The Science Of Striking

Physical Preparation for Stand Up Combat Athletes

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COMMON HAND AND WRIST INJURIES IN STRIKING SPORTS – PART 7 – TFCC injury

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The triangular fibrocartilage complex (TFCC) consists of a cartilaginous disc that lies between the ulnar and the triquetrum and lunate bones, the ulnar meniscus, the sheath of the extensor carpi ulnaris (one of the muscles responsible for extending and ulnar deviating the wrist), and several ligaments of the wrist and hand. The complex is loaded in movements that involve axial compression in a...

COMMON HAND AND WRIST INJURIES IN STRIKING SPORTS – PART 6 – Thumb ligament injury

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  A common joint injury observed in boxing is a tear of the ulnar collateral ligament (ULC) of the 1st ray metacarpophalangeal joint, the ligament that lies on the inside of the thumb (1). This ligament is often damaged when the thumb is caught and bent back during punching or defending. This is commonly referred to as a “skiers thumb” (when occurring acutely), or a “gatekeepers thumb” (when...

COMMON HAND AND WRIST INJURIES IN STRIKING SPORTS – PART 5 – Bennett’s Fracture

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A Bennett’s fracture refers to a fracture of the base of the 1st metacarpal, the long bone that articulates with the thumb. As this is an intra-articular (occurring within the joint capsule), the injury often involves damage to the structures around the adjacent joint and the adjacent bone (the trapezium) (1). This injury typically occurs with excessive axial compression (compression down the...

COMMON HAND AND WRIST INJURIES IN STRIKING SPORTS – PART 4 – Carpal Bossing Carpal bossing refers to disruption of the carpometacarpal joint (the joints between the second row of wrist bones and the long bones in the hand). This injury is typically caused by axial loading of the metacarpal bones. The joints of the wrist are very precise, like a lock and key, and excessive load in even...

COMMON HAND AND WRIST INJURIES IN STRIKING SPORTS – PART 3 – The Boxer’s Fracture

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The boxer’s fracture is a fracture of the 5th metatarsal (little finger side). As this is obviously not the target area of contact with a punch, this injury is often caused by suboptimal punching technique. In a typical punch, the knuckles of the 2nd and 3rd rays should make contact, allowing for a smooth transfer of force across the joint. However, when contact is made with the 4th or 5th rays...

COMMON HAND AND WRIST INJURIES IN STRIKING SPORTS – PART 2 – The Boxer’s Knuckle

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The boxer’s knuckle refers to an injury to the extensor mechanism of the fingers (the musculo-tendinous unit that allows the finger to extend) and is one of the more serious musculoskeletal injuries in boxing. During a punch, the metacarpophalangeal joint (the joint of the knuckle) is rapidly forced into flexion, stretching the surrounding soft tissue to its maximum tolerance. Over time this may...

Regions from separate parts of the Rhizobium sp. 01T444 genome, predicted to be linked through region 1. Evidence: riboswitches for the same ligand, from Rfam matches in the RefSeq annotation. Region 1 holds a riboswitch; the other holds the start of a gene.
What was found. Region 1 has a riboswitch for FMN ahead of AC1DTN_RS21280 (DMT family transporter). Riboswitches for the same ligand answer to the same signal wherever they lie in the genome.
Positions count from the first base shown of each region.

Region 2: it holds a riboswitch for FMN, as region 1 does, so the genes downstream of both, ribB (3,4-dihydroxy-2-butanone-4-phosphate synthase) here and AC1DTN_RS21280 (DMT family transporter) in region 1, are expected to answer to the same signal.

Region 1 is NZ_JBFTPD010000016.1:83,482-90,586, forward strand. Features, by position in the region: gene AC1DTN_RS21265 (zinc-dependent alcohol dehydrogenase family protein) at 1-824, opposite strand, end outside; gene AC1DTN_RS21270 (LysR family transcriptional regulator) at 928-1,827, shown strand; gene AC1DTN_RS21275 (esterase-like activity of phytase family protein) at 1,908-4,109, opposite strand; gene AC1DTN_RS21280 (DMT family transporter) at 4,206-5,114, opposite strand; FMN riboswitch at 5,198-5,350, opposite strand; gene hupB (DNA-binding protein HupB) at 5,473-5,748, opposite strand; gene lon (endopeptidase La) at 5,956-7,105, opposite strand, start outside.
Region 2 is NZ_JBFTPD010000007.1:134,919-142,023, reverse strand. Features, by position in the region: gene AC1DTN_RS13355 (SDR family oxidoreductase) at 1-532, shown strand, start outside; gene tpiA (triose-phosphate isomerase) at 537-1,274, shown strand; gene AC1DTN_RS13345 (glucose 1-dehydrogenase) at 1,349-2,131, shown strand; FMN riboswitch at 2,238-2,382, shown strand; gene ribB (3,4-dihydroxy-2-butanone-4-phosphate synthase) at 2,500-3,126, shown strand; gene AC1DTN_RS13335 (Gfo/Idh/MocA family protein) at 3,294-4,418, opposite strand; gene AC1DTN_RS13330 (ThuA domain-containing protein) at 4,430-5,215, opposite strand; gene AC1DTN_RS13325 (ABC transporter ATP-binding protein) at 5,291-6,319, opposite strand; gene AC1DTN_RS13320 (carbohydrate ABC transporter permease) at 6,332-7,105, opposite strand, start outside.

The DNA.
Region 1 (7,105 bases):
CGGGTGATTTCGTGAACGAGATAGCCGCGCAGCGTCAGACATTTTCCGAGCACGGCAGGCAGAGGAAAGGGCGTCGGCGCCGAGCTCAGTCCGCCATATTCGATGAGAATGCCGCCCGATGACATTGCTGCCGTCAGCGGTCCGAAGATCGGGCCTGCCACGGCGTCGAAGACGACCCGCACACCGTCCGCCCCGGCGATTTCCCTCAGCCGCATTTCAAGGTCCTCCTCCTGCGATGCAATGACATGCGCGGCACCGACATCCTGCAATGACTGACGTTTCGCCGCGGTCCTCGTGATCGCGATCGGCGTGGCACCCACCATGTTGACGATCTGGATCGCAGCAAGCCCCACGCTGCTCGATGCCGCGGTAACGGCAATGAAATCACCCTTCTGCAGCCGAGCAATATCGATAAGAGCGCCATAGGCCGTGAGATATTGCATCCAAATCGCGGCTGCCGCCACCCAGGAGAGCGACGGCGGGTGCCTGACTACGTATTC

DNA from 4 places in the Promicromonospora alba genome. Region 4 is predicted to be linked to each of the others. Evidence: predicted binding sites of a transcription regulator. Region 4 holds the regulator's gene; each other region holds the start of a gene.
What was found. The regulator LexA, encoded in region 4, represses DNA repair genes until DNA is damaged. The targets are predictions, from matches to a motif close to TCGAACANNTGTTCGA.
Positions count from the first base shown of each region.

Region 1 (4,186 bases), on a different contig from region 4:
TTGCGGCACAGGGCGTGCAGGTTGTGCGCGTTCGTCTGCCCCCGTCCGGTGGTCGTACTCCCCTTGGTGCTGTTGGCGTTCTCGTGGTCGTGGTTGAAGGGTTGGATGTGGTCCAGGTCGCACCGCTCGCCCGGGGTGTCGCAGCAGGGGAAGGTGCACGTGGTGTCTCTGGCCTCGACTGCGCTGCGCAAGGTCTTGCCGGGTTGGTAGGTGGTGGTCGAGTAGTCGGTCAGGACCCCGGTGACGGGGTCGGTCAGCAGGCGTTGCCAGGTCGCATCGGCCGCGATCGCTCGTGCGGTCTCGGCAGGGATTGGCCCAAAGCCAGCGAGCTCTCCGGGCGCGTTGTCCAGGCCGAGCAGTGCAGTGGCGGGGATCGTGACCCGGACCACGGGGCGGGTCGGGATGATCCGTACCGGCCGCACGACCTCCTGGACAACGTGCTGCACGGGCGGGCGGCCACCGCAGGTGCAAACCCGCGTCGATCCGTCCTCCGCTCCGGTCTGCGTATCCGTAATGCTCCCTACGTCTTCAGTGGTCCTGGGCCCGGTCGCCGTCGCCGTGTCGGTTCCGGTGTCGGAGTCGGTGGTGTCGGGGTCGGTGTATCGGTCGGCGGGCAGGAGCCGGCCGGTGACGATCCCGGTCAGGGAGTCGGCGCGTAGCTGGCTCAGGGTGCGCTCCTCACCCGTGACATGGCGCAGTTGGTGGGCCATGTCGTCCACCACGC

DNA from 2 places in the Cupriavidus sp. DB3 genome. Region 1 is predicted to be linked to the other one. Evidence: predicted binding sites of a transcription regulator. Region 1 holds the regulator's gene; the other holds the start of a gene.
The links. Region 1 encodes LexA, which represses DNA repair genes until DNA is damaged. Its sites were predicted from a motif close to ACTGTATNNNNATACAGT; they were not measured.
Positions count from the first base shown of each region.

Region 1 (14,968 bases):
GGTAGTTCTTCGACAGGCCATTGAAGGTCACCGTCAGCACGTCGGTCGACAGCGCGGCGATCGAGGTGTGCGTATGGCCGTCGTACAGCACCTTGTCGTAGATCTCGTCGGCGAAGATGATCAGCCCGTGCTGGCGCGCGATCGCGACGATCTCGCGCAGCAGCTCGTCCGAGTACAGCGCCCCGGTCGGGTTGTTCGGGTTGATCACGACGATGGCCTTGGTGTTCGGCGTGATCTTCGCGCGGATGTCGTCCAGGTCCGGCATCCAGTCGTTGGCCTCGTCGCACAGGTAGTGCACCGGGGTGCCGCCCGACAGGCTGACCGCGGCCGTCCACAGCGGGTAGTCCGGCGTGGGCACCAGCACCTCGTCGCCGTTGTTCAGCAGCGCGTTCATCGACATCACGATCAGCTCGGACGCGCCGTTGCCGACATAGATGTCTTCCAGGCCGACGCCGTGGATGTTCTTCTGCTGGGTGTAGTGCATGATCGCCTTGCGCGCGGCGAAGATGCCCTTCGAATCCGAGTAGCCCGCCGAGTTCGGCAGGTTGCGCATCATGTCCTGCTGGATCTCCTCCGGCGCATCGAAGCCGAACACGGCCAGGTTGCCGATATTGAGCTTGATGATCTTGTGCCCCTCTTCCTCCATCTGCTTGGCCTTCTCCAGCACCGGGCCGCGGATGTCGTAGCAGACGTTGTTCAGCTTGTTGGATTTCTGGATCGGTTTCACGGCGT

COMMON HAND AND WRIST INJURIES IN STRIKING SPORTS – PART 1

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Due to the frequency of hand contact, the impact with which this contact occurs and the complexity of the region, injuries to the hand and wrist are by far the most documented injuries in striking combat athletes. The impact related to punching results in a positive remodelling of bone and soft tissue over time, causing the tissues to become stronger and more resilient. We refer to this process...

BRIEF REVIEW: FORCE AND VELOCITY OF UPPER LIMB STRIKES

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The force with which an upper limb striking technique such as a punch is delivered with is a major determinant of the impact of the strike and its potential for damage and effectiveness. Previous research has shown greater levels of mean and maximum punching force in winning vs. losing boxing contestants. A great variety of different upper limb striking techniques exist across a range of...

BRIEF REVIEW: TIME TO LOSS OF CONSCIOUSNESS FOLLOWING A STROKE

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Combative choking techniques (more accurately described as strangulations) are commonly used techniques in a wide range of combat sports and arts, as well as in law enforcement. The goal of a strangulation is to cause bilateral compression of the carotid artery and jugular vein, decreasing the cerebral perfusion pressure and leading to a loss of consciousness (LOC). An understanding of the likely...

BRIEF REVIEW: VELOCITY MEASUREMENT IN BOXING

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Linear Force Transducers (LFT) are devices designed to measure the displacement and velocity of movement via a tethered cord. They have been utilised extensively in a variety of different sports, and have been shown to be more reliable than accelerometers in measuring linear kinematics. At present, the effectiveness of LFTs in analysing punching technique has only been used in non-trained...

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